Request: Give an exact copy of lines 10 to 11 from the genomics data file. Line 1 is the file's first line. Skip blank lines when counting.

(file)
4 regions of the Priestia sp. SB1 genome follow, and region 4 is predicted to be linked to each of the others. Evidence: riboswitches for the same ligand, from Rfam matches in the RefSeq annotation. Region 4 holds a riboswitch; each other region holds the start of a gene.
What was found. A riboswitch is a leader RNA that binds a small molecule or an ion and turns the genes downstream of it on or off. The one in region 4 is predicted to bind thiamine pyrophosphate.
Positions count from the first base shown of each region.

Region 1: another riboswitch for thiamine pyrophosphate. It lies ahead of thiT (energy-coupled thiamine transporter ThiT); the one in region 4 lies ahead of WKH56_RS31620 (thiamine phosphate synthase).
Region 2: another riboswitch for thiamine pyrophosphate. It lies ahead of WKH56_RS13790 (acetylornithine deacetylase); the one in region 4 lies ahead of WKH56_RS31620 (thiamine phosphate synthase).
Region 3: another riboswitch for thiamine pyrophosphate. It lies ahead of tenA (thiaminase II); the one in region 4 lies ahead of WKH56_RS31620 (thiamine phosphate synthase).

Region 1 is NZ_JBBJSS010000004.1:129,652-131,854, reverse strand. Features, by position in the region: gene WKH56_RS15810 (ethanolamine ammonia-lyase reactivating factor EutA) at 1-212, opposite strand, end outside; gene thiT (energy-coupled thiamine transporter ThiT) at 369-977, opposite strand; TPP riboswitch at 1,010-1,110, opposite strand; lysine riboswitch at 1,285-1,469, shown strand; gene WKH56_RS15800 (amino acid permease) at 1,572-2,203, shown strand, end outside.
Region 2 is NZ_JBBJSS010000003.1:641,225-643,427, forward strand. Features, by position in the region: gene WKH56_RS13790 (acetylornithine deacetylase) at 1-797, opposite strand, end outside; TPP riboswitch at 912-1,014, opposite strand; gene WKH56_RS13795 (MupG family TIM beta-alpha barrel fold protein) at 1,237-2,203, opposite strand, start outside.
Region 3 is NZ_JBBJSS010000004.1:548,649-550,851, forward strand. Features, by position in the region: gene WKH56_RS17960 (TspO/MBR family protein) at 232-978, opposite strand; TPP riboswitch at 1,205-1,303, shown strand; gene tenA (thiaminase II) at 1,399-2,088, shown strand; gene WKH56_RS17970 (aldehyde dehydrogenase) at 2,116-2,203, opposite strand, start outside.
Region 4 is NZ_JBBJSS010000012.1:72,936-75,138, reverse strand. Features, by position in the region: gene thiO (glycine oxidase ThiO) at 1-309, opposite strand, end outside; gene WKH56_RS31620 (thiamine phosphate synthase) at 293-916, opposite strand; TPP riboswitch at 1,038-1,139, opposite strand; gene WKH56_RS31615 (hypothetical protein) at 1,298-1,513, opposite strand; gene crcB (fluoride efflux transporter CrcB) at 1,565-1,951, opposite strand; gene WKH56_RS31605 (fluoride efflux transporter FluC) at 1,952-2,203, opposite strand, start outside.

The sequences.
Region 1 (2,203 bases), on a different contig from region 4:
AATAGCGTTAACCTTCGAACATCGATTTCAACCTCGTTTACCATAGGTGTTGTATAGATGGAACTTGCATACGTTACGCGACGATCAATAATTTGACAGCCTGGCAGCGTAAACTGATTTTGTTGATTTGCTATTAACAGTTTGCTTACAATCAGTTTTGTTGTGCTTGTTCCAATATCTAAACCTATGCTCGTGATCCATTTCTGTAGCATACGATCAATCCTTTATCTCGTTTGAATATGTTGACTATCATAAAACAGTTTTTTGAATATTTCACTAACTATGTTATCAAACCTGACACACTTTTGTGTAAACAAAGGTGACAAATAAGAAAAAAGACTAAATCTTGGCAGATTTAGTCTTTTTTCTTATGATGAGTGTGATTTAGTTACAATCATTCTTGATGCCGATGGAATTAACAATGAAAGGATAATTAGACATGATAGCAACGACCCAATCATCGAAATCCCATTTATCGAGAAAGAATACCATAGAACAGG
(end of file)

Region 4 is NZ_JBBJSS010000012.1:72,936-75,138, reverse strand. Features, by position in the region: gene thiO (glycine oxidase ThiO) at 1-309, opposite strand, end outside; gene WKH56_RS31620 (thiamine phosphate synthase) at 293-916, opposite strand; TPP riboswitch at 1,038-1,139, opposite strand; gene WKH56_RS31615 (hypothetical protein) at 1,298-1,513, opposite strand; gene crcB (fluoride efflux transporter CrcB) at 1,565-1,951, opposite strand; gene WKH56_RS31605 (fluoride efflux transporter FluC) at 1,952-2,203, opposite strand, start outside.

The sequences.